Determinants of growth in non-municipal areas of Delhi: rural–urban dichotomy revisited
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The current discourse on urbanization calls for new approaches to capture the peculiarities of growth in the global South. This paper takes the National Capital Territory of Delhi as a case study and adopts a mix of methods (field survey, ordinary least squares regression and geographically weighted regression) to highlight the emerging gradient of urbanization within official rural areas. The results show a certain catching-up effect in which the settlements with low population and employment rate grow faster than more urbanized settlements. Settlements with low basic infrastructure provision (such as schools and medical facilities), which are mainly census towns, tend to grow more slowly than villages with better infrastructure provision. Additionally, local characteristics of growth vary spatially depending on the distribution of socio-economic, demographic, and infrastructure variables. To avoid the unplanned transformation of villages into urban areas in Delhi and similar regions of the global South, this paper recommends moving from master planning towards strategic spatial planning, implementing integrated planning and governance of non-municipal peri-urban areas, and reforming spatial plans and development policies based on scientific methods.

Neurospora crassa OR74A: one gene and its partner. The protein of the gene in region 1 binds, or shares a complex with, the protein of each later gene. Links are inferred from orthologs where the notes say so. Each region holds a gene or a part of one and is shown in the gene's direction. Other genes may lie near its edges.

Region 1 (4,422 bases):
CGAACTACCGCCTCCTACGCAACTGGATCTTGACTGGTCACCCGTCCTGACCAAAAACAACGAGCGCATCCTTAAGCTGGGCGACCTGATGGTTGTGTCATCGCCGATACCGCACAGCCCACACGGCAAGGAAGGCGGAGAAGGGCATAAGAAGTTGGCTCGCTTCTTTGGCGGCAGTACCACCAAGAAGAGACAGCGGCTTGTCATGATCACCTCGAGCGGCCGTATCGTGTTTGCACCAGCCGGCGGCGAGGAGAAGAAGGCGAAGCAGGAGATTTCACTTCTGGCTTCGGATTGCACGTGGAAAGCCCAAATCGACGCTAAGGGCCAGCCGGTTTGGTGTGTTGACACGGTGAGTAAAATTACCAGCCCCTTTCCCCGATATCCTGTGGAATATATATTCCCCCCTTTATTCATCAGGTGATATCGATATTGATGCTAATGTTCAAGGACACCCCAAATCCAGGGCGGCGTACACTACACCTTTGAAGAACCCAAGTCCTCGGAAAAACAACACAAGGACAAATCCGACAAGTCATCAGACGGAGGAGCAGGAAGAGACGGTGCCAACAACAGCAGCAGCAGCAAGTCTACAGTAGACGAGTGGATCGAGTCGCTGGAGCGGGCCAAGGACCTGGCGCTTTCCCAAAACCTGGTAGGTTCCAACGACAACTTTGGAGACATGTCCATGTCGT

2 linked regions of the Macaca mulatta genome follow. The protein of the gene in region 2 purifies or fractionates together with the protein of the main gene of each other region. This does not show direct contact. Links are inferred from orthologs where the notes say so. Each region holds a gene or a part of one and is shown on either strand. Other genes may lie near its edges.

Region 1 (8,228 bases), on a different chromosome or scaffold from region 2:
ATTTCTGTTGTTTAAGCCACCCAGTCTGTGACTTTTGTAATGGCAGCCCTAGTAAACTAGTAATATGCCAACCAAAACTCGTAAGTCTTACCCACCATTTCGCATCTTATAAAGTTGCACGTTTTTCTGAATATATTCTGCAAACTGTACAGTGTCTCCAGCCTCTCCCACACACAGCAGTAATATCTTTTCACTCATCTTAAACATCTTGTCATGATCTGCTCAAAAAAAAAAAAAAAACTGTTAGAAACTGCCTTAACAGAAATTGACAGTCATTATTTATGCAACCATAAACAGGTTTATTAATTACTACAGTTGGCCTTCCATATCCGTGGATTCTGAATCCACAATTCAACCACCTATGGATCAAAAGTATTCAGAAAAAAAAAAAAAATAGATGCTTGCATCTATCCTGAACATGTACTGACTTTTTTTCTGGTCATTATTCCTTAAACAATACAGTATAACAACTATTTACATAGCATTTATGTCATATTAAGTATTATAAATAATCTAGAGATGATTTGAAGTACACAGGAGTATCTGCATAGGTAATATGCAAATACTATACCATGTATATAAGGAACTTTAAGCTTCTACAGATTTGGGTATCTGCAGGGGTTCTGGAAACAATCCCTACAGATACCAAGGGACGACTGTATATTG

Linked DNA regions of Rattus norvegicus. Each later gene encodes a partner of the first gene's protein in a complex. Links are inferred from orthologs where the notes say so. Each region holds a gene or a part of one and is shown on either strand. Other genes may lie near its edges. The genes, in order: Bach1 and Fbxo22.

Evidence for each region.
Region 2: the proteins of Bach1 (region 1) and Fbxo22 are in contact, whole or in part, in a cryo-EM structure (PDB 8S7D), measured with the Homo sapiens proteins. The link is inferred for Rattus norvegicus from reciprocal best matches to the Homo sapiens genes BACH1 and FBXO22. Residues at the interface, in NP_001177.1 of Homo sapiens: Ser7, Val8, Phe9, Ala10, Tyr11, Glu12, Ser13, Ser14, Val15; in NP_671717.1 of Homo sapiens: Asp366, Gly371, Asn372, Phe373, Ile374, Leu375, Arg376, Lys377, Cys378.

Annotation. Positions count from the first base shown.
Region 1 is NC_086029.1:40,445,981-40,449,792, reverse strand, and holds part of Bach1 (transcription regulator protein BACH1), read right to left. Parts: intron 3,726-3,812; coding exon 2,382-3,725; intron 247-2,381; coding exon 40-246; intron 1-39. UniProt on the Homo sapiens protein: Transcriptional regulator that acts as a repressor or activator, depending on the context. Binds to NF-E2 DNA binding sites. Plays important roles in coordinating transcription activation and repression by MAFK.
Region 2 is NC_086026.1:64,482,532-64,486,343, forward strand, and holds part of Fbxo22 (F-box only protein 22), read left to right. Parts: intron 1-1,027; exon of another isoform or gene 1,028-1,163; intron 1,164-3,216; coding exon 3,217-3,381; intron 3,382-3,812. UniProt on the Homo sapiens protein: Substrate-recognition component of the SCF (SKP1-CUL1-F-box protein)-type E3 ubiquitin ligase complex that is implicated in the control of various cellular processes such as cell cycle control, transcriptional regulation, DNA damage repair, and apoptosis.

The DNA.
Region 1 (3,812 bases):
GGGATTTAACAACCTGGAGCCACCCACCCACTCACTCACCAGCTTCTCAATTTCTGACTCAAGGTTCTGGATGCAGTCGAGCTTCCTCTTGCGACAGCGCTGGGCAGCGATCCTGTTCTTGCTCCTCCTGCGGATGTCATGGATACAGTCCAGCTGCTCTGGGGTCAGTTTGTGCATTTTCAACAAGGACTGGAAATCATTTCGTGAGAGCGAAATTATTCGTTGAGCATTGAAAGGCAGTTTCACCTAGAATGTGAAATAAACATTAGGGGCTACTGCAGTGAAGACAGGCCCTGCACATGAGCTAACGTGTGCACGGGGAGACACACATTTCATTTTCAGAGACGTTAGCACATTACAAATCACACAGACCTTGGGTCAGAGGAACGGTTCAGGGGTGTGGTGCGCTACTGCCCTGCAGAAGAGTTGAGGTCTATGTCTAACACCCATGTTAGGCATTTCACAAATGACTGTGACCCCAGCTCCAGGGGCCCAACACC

KeywordsIndia Urban and rural Ordinary least squares regression Geographically weighted regression Field survey
The authors wish to express their gratitude to the German Research Foundation (DFG) for funding this research under the Grant GZ: JA 2567/2-1.
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